Vibrant groups also achieve higher levels of social integration and governmental/administrative efficiency and effectiveness. They are demonstrating new ways of relating that are more sustainable and lead to higher performance and innovation than the currently accepted norm. What people in those groups are doing cannot be achieved by applying present-day economic agreements of scarcity (defined as state of lack, or not having enough, restricted in quantity).

The emerging science of Ecosynomics provides a model to begin to name the field that observers and practitioners are discovering associated with creating vibrant organizations. Vibrancy (the move away from scarcity) is required to drive the foundational changes needed to navigate the challenges we face as a society today. Unless we take an abundance mindset (a view that we can solve the problems we face using innovative thinking), we are destined to leave our children a world that is worse than the one we inherited.

The Ecosynomics framework is a model of health that describes what people are learning about how to move from lower to higher vibrancy and economic prosperity. Vibrancy is what social systems experience when they are identified with and acting out of their greatest potential. It implies the concordance of diverse perspectives in a shared, meaningful whole, resulting in the emergence of a new, larger possibility.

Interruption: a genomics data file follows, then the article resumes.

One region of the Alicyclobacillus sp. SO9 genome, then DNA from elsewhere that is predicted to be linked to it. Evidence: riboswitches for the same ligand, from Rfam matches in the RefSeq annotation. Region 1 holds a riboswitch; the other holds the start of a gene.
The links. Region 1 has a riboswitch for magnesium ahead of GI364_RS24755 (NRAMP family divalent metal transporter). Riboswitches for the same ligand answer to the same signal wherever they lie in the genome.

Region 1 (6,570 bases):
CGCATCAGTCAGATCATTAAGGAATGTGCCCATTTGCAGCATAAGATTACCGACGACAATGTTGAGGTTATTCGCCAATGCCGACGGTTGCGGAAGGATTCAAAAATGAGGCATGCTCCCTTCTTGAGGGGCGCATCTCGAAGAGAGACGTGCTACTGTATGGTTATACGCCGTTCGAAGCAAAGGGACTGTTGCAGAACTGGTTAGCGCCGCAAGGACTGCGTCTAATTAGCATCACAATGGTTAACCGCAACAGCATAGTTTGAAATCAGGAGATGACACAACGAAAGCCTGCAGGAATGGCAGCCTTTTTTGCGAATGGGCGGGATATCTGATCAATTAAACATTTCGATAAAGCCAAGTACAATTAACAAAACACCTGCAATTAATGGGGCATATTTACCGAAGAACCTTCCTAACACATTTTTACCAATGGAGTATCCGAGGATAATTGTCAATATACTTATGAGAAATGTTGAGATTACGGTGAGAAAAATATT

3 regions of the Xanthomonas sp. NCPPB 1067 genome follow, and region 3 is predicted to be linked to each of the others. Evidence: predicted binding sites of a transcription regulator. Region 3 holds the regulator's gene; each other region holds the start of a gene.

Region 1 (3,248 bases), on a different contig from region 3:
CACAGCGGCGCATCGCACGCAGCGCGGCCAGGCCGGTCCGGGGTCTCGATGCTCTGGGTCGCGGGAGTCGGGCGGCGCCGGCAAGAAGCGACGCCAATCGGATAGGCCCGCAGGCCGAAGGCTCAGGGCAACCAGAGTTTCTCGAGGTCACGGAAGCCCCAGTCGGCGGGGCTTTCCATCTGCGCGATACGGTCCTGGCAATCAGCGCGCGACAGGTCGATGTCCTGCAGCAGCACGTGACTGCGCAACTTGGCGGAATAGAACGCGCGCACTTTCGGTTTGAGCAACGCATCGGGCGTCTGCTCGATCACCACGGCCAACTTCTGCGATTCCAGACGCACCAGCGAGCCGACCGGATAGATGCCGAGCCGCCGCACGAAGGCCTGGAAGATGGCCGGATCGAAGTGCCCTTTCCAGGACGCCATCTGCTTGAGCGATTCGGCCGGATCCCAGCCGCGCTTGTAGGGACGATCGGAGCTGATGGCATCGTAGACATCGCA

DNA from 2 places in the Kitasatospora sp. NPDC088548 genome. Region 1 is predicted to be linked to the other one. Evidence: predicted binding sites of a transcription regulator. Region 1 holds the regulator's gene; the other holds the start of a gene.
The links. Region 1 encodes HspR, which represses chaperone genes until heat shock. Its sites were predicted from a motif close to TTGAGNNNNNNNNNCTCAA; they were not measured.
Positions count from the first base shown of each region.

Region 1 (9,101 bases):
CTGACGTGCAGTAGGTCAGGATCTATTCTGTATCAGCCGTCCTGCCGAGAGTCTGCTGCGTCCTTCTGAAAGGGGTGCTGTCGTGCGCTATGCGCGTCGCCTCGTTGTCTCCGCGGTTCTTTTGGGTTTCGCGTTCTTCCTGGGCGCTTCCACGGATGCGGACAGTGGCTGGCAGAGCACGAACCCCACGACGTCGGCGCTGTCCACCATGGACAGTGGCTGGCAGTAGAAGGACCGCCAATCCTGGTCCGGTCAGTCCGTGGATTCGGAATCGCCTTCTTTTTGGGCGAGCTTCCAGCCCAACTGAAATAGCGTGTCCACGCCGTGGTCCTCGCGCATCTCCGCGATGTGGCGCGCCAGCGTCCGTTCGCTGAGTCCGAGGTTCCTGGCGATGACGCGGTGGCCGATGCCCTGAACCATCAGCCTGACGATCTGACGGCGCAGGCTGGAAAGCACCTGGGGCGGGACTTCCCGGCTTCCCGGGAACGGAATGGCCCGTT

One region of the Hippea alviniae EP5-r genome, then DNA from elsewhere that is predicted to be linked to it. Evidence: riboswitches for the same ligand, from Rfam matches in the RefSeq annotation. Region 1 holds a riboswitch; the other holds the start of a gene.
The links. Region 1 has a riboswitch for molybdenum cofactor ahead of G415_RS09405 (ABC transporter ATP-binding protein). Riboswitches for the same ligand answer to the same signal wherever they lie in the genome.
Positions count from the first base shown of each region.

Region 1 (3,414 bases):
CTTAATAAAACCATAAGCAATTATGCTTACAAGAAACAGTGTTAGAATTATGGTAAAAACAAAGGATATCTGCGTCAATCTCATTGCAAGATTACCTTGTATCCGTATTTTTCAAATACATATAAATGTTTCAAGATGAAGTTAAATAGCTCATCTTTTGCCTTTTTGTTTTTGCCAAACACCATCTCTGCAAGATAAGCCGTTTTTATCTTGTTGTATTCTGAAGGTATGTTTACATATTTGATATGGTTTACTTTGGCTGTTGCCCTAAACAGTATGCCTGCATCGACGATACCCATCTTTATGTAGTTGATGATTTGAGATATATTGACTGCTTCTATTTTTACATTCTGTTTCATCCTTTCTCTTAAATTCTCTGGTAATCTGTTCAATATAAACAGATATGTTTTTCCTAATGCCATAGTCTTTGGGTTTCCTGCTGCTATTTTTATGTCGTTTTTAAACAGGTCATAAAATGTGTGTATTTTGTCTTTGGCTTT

To act out of our greatest potential, we found five key relationships that must be in alignment. When I am with a group/organization:
•Self: I feel good about who I am and what I am learning (I can share my aspirations and contribute my greatest potential, and trust that others support my success – including allowing me to make mistakes and learn).
•Other: I believe others in the group support my success, and I support them (we don’t actively undermine one another).
•Group: I support and contribute to the organization’s mission and culture. The organization’s leadership acts ethically and works for the good of its people and clients.
•Source of Creativity/Spirit: We create an environment where creative ideas are solicited from everyone. We actively seek ways to continually improve our organization.
•Process of Innovation/Nature: We pilot creative solutions and continually improve what we do and how we do it to meet the needs of all stakeholders.

If any of these relationships are out of balance, we will perform in a sub-optimal manner.

To learn about your organization’s vibrancy, take the free Ecosynomics vibrancy assessment. To learn more about the Institute for Strategic Clarity and the frameworks, follow this link or subscribe to Jim’s blog.